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Runs versus Lemons: Information Disclosure and Fiscal Capacity

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  • Miguel Faria-e-Castro
  • Joseba Martinez
  • Thomas Philippon

Abstract

We study the optimal use of disclosure and fiscal backstops during financial crises. Providing information can reduce adverse selection in credit markets, but negative disclosures can also trigger inefficient bank runs. In our model governments are thus forced to choose between runs and lemons. A fiscal backstop mitigates the risk of runs and allows a government to pursue a high disclosure strategy. Our model explains why governments with strong fiscal positions are more likely to run informative stress tests, and, paradoxically, how they can end up spending less than governments that are more fiscally constrained.

Suggested Citation

  • Miguel Faria-e-Castro & Joseba Martinez & Thomas Philippon, 2015. "Runs versus Lemons: Information Disclosure and Fiscal Capacity," NBER Working Papers 21201, National Bureau of Economic Research, Inc.
  • Handle: RePEc:nbr:nberwo:21201
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    More about this item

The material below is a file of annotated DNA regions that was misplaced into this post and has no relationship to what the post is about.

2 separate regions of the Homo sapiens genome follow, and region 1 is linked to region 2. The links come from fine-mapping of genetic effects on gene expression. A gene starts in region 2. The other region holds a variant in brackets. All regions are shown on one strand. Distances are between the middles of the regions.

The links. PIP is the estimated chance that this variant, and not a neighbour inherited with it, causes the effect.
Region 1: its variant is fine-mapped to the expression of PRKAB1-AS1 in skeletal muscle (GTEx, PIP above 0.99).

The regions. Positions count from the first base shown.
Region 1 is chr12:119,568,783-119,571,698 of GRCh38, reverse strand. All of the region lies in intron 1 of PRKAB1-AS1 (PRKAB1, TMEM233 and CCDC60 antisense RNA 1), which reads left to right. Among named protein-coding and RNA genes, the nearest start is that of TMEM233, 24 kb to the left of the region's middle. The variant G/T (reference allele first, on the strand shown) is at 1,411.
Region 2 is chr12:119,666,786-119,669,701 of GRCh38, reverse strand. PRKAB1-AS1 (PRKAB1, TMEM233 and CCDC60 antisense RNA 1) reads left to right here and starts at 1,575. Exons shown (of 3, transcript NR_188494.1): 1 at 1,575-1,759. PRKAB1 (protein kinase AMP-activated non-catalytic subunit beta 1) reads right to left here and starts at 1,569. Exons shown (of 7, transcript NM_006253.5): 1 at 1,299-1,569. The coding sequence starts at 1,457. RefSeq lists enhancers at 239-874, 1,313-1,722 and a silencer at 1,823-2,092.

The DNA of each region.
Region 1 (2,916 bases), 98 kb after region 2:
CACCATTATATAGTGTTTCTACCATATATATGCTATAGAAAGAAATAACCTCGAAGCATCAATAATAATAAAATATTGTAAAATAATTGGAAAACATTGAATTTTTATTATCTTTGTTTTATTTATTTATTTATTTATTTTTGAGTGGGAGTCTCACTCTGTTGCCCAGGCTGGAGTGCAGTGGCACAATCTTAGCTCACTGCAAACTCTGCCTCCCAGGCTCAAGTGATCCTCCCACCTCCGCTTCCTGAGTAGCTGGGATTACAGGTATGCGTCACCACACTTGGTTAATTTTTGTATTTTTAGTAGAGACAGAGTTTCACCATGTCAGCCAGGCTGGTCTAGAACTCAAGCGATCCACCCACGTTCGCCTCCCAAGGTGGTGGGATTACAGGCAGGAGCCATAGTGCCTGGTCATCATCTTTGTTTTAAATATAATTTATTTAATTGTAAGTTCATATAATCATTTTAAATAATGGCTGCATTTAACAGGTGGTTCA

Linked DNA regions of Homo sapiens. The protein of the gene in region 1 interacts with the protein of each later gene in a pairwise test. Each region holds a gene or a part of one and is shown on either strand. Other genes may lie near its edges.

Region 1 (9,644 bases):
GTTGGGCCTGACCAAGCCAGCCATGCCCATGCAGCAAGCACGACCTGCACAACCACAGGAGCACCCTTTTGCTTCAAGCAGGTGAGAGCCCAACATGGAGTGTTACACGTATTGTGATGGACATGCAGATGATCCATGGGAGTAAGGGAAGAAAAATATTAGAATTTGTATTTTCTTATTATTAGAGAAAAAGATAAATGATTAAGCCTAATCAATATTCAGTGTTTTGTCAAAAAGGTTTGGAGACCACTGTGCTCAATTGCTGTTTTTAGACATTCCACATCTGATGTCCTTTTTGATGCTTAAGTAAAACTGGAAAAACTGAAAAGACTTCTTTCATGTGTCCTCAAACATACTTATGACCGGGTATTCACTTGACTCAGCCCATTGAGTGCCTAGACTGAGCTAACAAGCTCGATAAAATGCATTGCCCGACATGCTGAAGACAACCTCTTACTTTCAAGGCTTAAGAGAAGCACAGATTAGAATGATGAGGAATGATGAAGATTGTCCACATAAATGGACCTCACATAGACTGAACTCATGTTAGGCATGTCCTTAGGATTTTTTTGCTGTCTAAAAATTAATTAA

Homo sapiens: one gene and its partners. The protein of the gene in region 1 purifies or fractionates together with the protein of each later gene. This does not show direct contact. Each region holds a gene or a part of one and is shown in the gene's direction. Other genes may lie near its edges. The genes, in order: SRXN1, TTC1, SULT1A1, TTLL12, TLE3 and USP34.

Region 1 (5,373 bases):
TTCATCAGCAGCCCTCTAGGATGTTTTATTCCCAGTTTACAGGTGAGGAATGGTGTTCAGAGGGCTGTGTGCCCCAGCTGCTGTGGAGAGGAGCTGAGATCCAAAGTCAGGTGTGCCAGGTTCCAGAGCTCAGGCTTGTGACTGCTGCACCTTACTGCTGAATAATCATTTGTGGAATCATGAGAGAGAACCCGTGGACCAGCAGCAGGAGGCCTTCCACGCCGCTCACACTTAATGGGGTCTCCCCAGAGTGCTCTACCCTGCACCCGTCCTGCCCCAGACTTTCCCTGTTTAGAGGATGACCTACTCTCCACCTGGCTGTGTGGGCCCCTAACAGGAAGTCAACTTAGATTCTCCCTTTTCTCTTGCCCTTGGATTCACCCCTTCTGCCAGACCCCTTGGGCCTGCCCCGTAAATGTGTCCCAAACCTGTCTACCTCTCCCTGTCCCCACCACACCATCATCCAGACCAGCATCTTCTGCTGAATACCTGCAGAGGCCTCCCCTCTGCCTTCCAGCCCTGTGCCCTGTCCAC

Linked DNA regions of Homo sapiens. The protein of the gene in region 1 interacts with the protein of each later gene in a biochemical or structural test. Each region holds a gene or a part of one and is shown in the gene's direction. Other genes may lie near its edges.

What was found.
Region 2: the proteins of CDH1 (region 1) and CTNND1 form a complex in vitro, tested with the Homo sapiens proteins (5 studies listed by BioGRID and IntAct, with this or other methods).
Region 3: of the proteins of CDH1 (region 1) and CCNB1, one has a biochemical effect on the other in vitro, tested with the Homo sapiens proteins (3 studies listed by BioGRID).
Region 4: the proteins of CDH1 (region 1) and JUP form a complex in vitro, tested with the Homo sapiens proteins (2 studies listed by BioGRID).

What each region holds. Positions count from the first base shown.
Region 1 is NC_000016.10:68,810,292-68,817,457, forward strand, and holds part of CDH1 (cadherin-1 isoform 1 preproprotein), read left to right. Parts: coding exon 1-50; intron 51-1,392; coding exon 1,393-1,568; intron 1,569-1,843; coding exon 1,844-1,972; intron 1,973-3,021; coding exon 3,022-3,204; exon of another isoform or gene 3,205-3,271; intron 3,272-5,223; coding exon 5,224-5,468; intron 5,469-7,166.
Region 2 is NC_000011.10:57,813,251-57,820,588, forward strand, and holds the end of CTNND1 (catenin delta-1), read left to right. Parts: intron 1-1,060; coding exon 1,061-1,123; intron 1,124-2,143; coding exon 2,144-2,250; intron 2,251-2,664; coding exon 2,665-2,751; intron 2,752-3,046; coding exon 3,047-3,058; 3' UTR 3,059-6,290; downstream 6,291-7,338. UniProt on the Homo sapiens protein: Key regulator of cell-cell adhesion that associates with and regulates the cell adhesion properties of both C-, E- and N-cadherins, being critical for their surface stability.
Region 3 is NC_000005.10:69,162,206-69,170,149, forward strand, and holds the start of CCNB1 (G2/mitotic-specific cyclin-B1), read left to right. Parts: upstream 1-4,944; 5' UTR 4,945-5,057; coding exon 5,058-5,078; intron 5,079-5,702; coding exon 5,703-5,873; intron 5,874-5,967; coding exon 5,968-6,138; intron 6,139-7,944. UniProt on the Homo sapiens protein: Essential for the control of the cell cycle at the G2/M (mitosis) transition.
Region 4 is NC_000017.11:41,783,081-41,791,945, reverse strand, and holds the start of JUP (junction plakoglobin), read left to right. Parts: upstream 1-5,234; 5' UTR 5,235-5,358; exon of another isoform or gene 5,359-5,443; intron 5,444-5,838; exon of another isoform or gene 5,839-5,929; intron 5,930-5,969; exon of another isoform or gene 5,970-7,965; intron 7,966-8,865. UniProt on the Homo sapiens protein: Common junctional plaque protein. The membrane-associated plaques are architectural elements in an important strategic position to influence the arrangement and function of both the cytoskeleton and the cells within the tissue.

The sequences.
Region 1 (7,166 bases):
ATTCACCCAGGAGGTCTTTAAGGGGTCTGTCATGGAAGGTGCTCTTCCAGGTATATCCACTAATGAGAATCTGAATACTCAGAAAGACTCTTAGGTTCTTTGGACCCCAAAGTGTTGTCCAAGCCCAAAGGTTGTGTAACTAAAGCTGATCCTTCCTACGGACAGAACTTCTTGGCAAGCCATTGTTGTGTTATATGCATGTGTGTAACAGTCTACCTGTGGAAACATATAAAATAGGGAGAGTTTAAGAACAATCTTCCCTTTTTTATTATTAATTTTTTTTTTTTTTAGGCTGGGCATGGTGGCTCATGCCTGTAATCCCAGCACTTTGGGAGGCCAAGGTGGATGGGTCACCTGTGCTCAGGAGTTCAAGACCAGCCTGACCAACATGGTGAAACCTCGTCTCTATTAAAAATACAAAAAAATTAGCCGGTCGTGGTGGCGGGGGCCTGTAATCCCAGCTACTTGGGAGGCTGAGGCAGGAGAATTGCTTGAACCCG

JEL classification:

    • E44 - Macroeconomics and Monetary Economics - - Money and Interest Rates - - - Financial Markets and the Macroeconomy
    • E5 - Macroeconomics and Monetary Economics - - Monetary Policy, Central Banking, and the Supply of Money and Credit
    • E6 - Macroeconomics and Monetary Economics - - Macroeconomic Policy, Macroeconomic Aspects of Public Finance, and General Outlook
    • G01 - Financial Economics - - General - - - Financial Crises
    • G21 - Financial Economics - - Financial Institutions and Services - - - Banks; Other Depository Institutions; Micro Finance Institutions; Mortgages
    • G28 - Financial Economics - - Financial Institutions and Services - - - Government Policy and Regulation
    • H12 - Public Economics - - Structure and Scope of Government - - - Crisis Management
    • H2 - Public Economics - - Taxation, Subsidies, and Revenue

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